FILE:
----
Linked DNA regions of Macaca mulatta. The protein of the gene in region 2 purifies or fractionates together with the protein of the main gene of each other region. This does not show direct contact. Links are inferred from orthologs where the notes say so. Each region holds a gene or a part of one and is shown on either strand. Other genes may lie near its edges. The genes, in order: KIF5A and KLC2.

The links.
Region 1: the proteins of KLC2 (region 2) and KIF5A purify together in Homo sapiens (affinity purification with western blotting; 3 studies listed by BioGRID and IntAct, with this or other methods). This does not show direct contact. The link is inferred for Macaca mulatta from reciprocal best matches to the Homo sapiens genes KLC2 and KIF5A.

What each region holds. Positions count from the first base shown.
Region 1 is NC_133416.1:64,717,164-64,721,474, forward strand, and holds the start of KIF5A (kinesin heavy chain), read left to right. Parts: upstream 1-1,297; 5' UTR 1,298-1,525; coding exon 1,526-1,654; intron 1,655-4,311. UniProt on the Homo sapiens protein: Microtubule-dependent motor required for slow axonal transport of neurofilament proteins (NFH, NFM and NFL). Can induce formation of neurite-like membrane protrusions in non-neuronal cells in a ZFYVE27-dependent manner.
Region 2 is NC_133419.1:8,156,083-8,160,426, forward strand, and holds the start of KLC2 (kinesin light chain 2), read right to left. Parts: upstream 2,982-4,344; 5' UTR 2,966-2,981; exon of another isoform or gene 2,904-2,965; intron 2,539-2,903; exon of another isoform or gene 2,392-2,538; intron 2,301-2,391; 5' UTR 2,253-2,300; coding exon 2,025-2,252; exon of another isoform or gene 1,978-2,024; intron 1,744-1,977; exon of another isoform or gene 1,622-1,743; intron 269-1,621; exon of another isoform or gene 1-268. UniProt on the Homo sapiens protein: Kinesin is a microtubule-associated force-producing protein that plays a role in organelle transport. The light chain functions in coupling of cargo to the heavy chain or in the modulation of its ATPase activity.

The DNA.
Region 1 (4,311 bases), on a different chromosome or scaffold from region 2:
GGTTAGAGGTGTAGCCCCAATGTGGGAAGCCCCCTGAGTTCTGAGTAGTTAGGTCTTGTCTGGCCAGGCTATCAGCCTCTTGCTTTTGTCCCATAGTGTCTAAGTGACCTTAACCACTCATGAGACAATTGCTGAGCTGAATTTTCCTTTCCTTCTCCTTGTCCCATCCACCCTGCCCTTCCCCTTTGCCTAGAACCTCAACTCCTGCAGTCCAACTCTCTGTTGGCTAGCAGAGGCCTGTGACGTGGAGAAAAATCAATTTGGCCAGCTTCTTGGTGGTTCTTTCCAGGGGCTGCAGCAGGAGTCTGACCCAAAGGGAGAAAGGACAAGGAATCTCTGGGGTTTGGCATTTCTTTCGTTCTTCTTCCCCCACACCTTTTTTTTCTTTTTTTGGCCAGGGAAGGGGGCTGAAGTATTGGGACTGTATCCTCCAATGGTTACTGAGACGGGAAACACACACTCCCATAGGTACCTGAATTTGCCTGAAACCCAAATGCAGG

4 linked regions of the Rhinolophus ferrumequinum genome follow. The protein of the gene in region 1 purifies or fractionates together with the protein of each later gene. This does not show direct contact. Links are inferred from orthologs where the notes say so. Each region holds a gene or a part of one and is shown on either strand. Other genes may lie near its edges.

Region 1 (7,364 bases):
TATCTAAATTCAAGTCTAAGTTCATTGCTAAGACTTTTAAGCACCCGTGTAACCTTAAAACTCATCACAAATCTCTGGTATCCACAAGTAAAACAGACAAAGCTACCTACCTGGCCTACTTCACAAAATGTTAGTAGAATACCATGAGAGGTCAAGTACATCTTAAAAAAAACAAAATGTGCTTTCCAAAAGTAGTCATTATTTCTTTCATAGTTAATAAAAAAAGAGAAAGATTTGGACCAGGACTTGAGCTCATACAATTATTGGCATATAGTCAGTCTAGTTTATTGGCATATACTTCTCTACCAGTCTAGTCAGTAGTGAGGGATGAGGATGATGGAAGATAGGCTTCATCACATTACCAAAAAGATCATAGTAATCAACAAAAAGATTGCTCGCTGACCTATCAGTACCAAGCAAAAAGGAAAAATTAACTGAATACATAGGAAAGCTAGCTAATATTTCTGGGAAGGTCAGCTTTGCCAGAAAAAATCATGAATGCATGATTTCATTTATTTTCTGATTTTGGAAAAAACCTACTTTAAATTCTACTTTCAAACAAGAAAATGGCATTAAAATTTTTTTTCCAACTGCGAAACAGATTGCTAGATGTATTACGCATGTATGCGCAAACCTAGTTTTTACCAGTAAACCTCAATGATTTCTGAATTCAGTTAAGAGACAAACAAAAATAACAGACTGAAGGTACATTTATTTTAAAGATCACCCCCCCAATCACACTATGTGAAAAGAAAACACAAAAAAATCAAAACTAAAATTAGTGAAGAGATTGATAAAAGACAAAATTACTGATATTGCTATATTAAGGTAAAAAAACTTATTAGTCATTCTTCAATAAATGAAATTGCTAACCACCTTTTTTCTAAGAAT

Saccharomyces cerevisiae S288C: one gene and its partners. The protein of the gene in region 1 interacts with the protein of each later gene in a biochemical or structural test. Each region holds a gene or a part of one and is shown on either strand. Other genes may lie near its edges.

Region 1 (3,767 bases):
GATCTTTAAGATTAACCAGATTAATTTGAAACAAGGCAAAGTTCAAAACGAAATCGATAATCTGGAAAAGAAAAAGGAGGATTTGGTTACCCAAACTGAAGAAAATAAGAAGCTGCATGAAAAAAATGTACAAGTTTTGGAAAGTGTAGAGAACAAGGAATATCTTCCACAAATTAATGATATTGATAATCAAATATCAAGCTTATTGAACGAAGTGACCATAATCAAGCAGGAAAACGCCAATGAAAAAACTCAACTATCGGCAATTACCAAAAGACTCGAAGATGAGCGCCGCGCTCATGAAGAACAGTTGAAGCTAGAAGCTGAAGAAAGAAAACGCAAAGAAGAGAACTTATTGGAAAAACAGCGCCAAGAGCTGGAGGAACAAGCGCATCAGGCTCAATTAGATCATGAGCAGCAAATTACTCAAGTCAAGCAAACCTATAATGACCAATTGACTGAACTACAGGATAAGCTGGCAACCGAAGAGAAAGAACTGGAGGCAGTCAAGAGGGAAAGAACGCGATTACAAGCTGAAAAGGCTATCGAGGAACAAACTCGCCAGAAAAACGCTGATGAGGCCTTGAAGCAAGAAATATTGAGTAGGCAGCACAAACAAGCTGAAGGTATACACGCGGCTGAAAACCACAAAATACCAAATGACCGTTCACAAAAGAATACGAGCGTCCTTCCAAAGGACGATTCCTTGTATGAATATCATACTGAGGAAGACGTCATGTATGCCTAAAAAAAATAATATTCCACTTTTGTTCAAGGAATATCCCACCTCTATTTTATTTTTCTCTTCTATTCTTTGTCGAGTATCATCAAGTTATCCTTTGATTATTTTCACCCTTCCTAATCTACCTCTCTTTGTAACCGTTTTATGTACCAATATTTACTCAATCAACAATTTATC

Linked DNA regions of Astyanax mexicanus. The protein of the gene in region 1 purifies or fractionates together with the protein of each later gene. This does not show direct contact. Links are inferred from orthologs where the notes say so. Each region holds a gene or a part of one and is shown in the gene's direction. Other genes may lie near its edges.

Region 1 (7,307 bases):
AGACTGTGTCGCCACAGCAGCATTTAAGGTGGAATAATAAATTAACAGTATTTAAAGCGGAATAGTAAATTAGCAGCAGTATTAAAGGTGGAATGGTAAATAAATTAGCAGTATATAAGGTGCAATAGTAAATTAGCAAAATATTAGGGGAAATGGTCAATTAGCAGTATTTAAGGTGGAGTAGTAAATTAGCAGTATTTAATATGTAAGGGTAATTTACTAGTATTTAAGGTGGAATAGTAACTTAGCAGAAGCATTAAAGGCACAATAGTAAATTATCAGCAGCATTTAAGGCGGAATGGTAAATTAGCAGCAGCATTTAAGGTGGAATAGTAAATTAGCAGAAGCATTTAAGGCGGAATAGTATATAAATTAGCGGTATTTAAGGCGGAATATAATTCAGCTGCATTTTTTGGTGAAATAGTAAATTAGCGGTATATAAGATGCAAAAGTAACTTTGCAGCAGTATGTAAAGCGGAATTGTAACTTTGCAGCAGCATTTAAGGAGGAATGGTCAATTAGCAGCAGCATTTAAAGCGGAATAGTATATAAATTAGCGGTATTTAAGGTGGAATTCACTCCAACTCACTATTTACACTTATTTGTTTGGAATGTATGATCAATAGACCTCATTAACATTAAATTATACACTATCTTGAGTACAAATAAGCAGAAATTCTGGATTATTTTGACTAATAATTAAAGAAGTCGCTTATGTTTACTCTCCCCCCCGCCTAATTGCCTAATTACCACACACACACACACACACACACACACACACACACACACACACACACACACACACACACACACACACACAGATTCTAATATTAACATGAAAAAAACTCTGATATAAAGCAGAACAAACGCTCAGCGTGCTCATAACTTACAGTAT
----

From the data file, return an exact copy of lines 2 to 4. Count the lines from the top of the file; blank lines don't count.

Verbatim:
The links.
Region 1: the proteins of KLC2 (region 2) and KIF5A purify together in Homo sapiens (affinity purification with western blotting; 3 studies listed by BioGRID and IntAct, with this or other methods). This does not show direct contact. The link is inferred for Macaca mulatta from reciprocal best matches to the Homo sapiens genes KLC2 and KIF5A.

What each region holds. Positions count from the first base shown.